All of what has been said about the femur applies to tibial fractures as well. Fractures of the tibia, however, are further complicated by two factors – the bone is very close to the skin, and the blood supply to the bone in this region is much poorer.

Radiograph comminuted fracture of the tibial shaft

The fact that the tibia bone is close to the skin results in a much greater incidence of ‘compound’ fractures, i.e. fractures which are associated with tears and lacerations of the surrounding skin and muscles. There is a much greater incidence of infection in these types of fractures than those which are not accompanied by damage to the overlying skin.

The fact that the blood supply to the bone is relatively poor results in much poorer

Radiograph showing fixation of the comminuted tibial fracture

 healing of the bone as the necessary nutriments are not made available to it.

There are a variety of methods available to treat fractures of this bone. As it is close to the skin it is amenable to being held by a simple external plaster cast. A more advanced method of treatment is to use an ‘external fixator’ which is an external constraint which holds the bone by way of pins through the skin. More involved is the use of various internal pins and nails which are passed up the central medullary canal of the bone.


Fractures of the ankle

Radiograph of a Weber C fracture of the ankle

The normal foot is a wonderfully balanced organ designed to carry the body at varying speeds over all types of terrain. Being relatively flat it is fairly stable structure. The ankle is a joint designed to move only in one direction, the chunky portion of the underlying talus being held by the two malleoli of the tibia. The ankle joins the foot to the lower leg and, in this position is very vulnerable, particularly if the individual slips. Should this occur the foot may be caught and fixed to the ground by the weight of the body while the body itself moves in another direction. This, particularly if accompanied by a twisting motion, is often enough to snap the malleoli which make up the ankle. With walking being the main mode of peoples transport this is a relatively common injury.

The aim of treatment of any fracture of the ankle is to restore the malleoli to their anatomical position until they heal, thereby regaining their grip on the underlying Talus. This restores the body’s control of the foot and, hopefully, allows the affected individual to walk normally again.

Radiograph of the Weber C ankle fracture after internal fixation

  • This aim may be accomplished in one of a number of ways. Should the displacement of the ankle not be too great, or there is a contraindication to surgery, the ankle may be held with an external cast. Sometimes it is necessary to manipulate the fracture to realign the displaced bones. The problem with this form of treatment is that the bones can ‘slip’ in the cast.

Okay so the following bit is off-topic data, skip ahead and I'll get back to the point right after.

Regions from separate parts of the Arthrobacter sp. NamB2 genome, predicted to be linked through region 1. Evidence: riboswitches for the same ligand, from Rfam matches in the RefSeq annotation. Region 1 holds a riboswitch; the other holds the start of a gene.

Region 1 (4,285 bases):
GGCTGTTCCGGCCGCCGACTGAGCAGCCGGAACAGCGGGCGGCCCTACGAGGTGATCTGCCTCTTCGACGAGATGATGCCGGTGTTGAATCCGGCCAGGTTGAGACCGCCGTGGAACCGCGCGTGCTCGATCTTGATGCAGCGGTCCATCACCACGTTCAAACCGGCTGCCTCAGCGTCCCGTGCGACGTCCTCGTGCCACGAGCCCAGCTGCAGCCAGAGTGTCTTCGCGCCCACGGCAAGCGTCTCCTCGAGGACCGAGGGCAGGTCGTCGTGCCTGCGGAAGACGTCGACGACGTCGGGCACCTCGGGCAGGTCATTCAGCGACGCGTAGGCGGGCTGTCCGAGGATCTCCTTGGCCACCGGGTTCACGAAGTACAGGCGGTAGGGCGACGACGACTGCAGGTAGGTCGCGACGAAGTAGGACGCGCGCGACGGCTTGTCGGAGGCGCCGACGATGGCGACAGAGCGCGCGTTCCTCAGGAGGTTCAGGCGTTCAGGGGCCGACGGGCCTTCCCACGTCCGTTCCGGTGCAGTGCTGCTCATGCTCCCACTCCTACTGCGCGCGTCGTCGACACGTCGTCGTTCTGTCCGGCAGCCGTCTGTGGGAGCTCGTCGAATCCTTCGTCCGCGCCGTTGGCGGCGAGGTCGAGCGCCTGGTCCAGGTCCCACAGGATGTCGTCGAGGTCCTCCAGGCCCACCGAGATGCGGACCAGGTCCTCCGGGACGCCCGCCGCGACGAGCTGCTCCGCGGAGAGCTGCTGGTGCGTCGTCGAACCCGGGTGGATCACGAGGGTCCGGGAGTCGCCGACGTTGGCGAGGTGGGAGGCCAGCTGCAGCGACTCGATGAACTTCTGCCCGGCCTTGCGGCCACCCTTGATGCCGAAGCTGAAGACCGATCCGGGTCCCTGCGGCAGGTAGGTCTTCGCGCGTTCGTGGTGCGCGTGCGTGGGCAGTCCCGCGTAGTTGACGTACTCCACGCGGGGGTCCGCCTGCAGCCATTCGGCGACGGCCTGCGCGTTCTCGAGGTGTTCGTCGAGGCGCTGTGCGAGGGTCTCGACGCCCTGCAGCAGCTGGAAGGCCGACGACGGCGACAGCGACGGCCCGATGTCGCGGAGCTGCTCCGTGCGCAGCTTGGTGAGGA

• The fracture may be exposed surgically in order to realign the fragments of bone to their proper position. When this has been achieved the fragments can be held by a combination of wires, screws, pins or rods until the bones have united. The problem with this form of treatment is that the wounds can become infected with further morbidity to the individual.

In whatever way the fracture of the ankle is managed it may cause the affected individual some discomfort for a time. A fracture of a bone is painful and surgery will add to this for a while. It may be several weeks before all the discomfort has gone and walking may be difficult during this period and require the aid of crutches. A cast, if used, may make the leg feel heavy and cumbersome. Even when healing is established the ankle may remain stiff and swollen for several months. It therefore behoves anyone with a fracture of the ankle to maintain movement in the joint as much as possible and, for this, the assistance of a Physiotherapist may be invaluable.


Fractures of the Calcaneus

The calcaneus bone makes up the heel of the foot and, in this position, is quite vulnerable to injury. Fractures of this bone occur relatively frequently and are most commonly the result of a fall or jumping from a height.

Radiograph of a depressed fracture of the calcaneus showing loss of Bohler's angle

On landing the full force of the falling body is concentrated through the heel. If the calcaneus is not strong enough to sustain this impact it collapses under the load and typically a portion of its rear articular surface is driven into the body of the bone, causing it to burst into various fragments. 

After recovery problems are commonly experienced with this type of fracture. The ability to walk can be affected if there is flattening of the heel as this impairs the ‘heel-strike’ phase of gait. In addition, because of the loss of the heel, there may be reduced ability of the foot to ‘push off’ while walking. This may be a good arg

Radiograph showing reduction and internal fixation of the calcaneal fracture

ument for reduction and fixation of the fracture. Loss of motion of the subtalar joint, between the talus and calcaneus bones, reduces the ability to walk over uneven ground. Whatever the form of management, the foot can later become painful.

A displaced fracture of the calcaneus is thus a complex injury and there is still much debate as to the best form of treatment. Both ‘operative’ and ‘non-operative’ methods have their protagonists. Although operative methods of treatment of this fracture are beset by problems with wound healing and infection the incidence of these complications are relatively low, particularly if the heel is not too swollen at the time of surgery. On the other hand, the direct injury of the articular cartilage may, in itself, lead to a later arthritis of the subtalar joint despite anatomical reduction of the fracture because of the death of the injured cartilage. Nevertheless, on balance operative management may offer the best chance of restoring the heel to the foot and may, at least. allow relatively normal walking.

During the operation the heel is approached from its outer aspect. The depressed fragment of bone, if present, is elevated out of the body of the calcaneus bone and the displaced fragments are restored as close as possible to their anatomical position and held with a combination of plates and screws. Any defect in the bone is filled with bone graft or bone graft substitute.

After the operation it is necessary to protect the heel by not putting any weight on it for several weeks and it is thus necessary to use crutches to walk. The foot commonly remains stiff and swollen for several months and a prolonged course of physiotherapy is necessary to help restore movement to the affected joints.

It is the aim of all these fracture treatments above to return the injured fragments of bone into their correct position and hold them satisfactorily until the bone has healed and thereby allow the injured person to return to as close as possible to his (or her) normal life.